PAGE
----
In 1996, after several Court of Appeal decisions had declined to apply section 803(g) retroactively to cases where the applicable statute of limitations had already expired, the Legislature amended section 803(g) to declare that “[t]his subdivision applies to a cause of action arising before, on, or after January 1, 1994, the effective date of this subdivision, and if the complaint is filed within the time period specified in this subdivision, it shall revive any cause of action barred by Section 800 or 801.” (Stats.1996, ch. 130, § 1 (the 1996 amendment) [Assem. Bill No.2014, adding § 803(g)(3)(A)], italics added.) 6 As the Legislative Counsel's digest explained, the 1996 amendment makes the one-year time limitation “apply to a cause of action arising before, on, or after the effective date ․, thereby reviving and extending already expired statute of limitations periods.” (Legis. Counsel's Dig., Assem. Bill No.2014 (1995-1996 Reg. Sess.)) Thus, when the Legislature amended section 803(g) in 1996, it viewed the ex post facto issue far differently from the way it had in 1984, when the predecessor to section 805.5 was enacted: revival of an expired limitations period was not considered unconstitutional.
Section 803(g) was further amended in 1997, but the changes do not affect our analysis here. (Stats.1997, ch. 29, § 1.) It bears noting, however, that the amendment left intact the language allowing criminal charges to be filed in cases that were time-barred before 1994. (See generally People v. Frazer, supra, 21 Cal.4th at pp. 747-749, 88 Cal.Rptr.2d 312, 982 P.2d 180.)
The question before us is whether the Legislature's expressed intent to apply section 803(g) to offenses committed before January 1, 1994, and to “revive any cause of action barred by Section 800 or 801” operates to allow prosecution of petitioner for the offenses committed between 1955 and 1973. We conclude that it does.
We begin our analysis with People v. Frazer, in which the Supreme Court examined whether section 803(g) applies when the statute of limitations had expired before the effective date of section 803(g), January 1, 1994. In Frazer, the crimes were allegedly committed in 1984 and the statute of limitations had expired in 1990, but the parties did not dispute that section 803(g) applied. Nevertheless, the court discussed in some detail the application of the statute. We quote pertinent portions of the court's analysis: “At no point has section 803(g) restricted the amount of time that may pass between commission of the crime and commencement of the prosecution․ [¶] ․ [¶][N]othing in section 803(g) provides that the crime must be committed, or that the limitations period in section 800 or 801 must expire, after January 1, 1994, in order for the extended one-year period to apply. The 1996 amendment left no doubt that section 803(g) applies even where the existing statute of limitations expired before January 1, 1994. [¶] ․ [¶] [T]he Legislature was highly familiar with the various Court of Appeal opinions filed in 1995 and 1996 that declined to apply section 803(g) where ‘the previously applicable statute of limitations had expired prior to January 1, 1994, (the effective date of Section 803(g)).’ (Assem. Floor Analysis, Assem. Bill No.2014 (1995-1996 Reg. Sess.) June 21, 1996, p. 1.) The legislative record identified these Court of Appeal decisions by name and original published citation, and summarized the statutory and constitutional analysis each used to reach this conclusion. (Id. at pp. 1-2; Sen. Com. on Crim. Procedure, Analysis of Assem. Bill No.2014 (1995-1996 Reg. Sess.) June 3, 1996, pp. 7 9.)[¶] According to the legislative record, the primary reason for amending section 803(g) in 1996 was to repudiate these Court of Appeal decisions insofar as they had construed the statute in such a restrictive manner. The 1996 amendment sought to ‘clarify,’ through express ‘retroactivity’ and ‘revival’ provisions, that section 803(g) permitted charges to be filed within one year of the victim's report, even where prosecution of the crime was otherwise time-barred before January 1, 1994. (Sen. Com. on Crim. Procedure, Analysis of Assem. Bill No.2014 (1995-1996 Reg. Sess.) June 3, 1996, pp. 5-7; Sen. Floor Analysis, Assem. Bill No.2014 (1995-1996 Reg. Sess.) June 3, 1996, pp. 2-4.)[¶] ․ [¶] Thus, consistent with allegations in the complaint, section 803(g) serves as an exception to section 800 in the present case.” (People v. Frazer, supra, 21 Cal.4th at pp. 752-753, 88 Cal.Rptr.2d 312, 982 P.2d 180, italics in original.)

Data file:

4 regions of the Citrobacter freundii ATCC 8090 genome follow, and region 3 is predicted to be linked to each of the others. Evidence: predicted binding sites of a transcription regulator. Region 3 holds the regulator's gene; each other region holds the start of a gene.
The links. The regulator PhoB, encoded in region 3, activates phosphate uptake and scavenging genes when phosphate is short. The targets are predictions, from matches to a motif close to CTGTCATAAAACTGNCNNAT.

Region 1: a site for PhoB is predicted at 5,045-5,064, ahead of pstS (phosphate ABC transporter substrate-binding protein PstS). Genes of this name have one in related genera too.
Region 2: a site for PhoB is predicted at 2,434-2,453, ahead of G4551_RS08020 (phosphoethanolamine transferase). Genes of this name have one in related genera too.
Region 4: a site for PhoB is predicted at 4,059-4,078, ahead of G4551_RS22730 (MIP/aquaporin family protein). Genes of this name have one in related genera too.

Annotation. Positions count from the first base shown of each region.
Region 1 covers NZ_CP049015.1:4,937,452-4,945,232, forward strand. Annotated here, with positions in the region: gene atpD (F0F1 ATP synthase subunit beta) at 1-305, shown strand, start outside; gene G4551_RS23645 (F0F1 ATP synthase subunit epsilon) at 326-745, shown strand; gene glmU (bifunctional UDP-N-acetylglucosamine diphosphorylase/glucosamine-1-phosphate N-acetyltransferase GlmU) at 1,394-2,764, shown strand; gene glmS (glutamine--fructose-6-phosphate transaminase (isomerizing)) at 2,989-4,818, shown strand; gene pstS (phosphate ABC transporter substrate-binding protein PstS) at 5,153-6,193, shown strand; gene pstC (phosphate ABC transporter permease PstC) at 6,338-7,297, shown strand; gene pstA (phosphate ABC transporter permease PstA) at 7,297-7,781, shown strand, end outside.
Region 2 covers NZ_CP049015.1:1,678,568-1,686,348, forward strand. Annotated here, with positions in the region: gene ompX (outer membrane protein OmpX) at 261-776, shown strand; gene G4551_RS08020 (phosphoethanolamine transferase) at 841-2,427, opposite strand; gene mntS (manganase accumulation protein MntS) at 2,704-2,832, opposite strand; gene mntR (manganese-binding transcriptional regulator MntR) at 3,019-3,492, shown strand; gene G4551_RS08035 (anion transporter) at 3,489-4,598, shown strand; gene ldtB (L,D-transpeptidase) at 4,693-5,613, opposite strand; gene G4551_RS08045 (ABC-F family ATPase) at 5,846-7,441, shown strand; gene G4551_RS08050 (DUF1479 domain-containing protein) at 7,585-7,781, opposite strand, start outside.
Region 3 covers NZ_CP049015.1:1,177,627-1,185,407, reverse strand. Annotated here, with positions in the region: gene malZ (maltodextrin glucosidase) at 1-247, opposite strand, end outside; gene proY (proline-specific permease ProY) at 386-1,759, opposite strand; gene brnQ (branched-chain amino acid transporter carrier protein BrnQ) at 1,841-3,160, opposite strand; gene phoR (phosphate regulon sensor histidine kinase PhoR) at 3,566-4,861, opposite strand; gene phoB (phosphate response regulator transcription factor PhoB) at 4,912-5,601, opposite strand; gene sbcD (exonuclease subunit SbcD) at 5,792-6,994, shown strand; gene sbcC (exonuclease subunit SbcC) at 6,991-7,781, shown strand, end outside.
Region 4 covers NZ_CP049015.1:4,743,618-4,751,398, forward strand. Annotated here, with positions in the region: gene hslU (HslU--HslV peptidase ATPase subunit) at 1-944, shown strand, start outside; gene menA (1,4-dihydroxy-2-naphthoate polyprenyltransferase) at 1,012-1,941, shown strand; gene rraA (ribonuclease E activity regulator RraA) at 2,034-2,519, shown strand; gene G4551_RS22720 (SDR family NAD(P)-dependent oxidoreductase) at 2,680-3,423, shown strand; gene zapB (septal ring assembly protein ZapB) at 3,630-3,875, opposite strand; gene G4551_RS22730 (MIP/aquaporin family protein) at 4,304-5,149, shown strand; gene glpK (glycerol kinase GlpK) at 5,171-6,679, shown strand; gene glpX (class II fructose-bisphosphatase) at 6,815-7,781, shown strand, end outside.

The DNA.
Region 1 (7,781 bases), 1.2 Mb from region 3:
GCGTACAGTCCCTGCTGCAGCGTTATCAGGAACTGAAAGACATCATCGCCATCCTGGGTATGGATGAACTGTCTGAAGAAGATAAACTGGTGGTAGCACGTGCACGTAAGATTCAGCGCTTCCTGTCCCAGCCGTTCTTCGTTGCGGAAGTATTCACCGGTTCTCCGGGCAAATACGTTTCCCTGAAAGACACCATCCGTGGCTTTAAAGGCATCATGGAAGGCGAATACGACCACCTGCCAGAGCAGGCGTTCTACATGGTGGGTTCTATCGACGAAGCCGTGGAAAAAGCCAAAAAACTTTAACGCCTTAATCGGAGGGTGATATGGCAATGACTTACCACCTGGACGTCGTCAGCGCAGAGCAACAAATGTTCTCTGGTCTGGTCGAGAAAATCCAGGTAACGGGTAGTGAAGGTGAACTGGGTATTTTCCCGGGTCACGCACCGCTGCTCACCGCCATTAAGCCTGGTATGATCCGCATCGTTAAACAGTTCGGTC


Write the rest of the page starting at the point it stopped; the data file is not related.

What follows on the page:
The court then went on to consider the constitutionality of such a broad extension of the statute of limitations, and the court concluded that section 803(g) is not an ex post facto law insofar as it applies to cases for which the statute of limitations had already expired. (People v. Frazer, supra, 21 Cal.4th at pp. 754-765, 88 Cal.Rptr.2d 312, 982 P.2d 180.)
In the case before us, the statute of limitations had expired not only prior to the enactment of section 803(g) but even prior to the enactment of the entire chapter (ch. 2, tit.3, pt. 2) of the Penal Code in which section 803(g) sits. Petitioner argues that section 803(g) cannot be applied to him because section 805.5, subdivision (c)(1), makes the entire chapter inapplicable to crimes for which the statute of limitations expired before January 1, 1985. We must decide whether, properly interpreted, section 803(g) is an exception to section 805.5 or governed by it.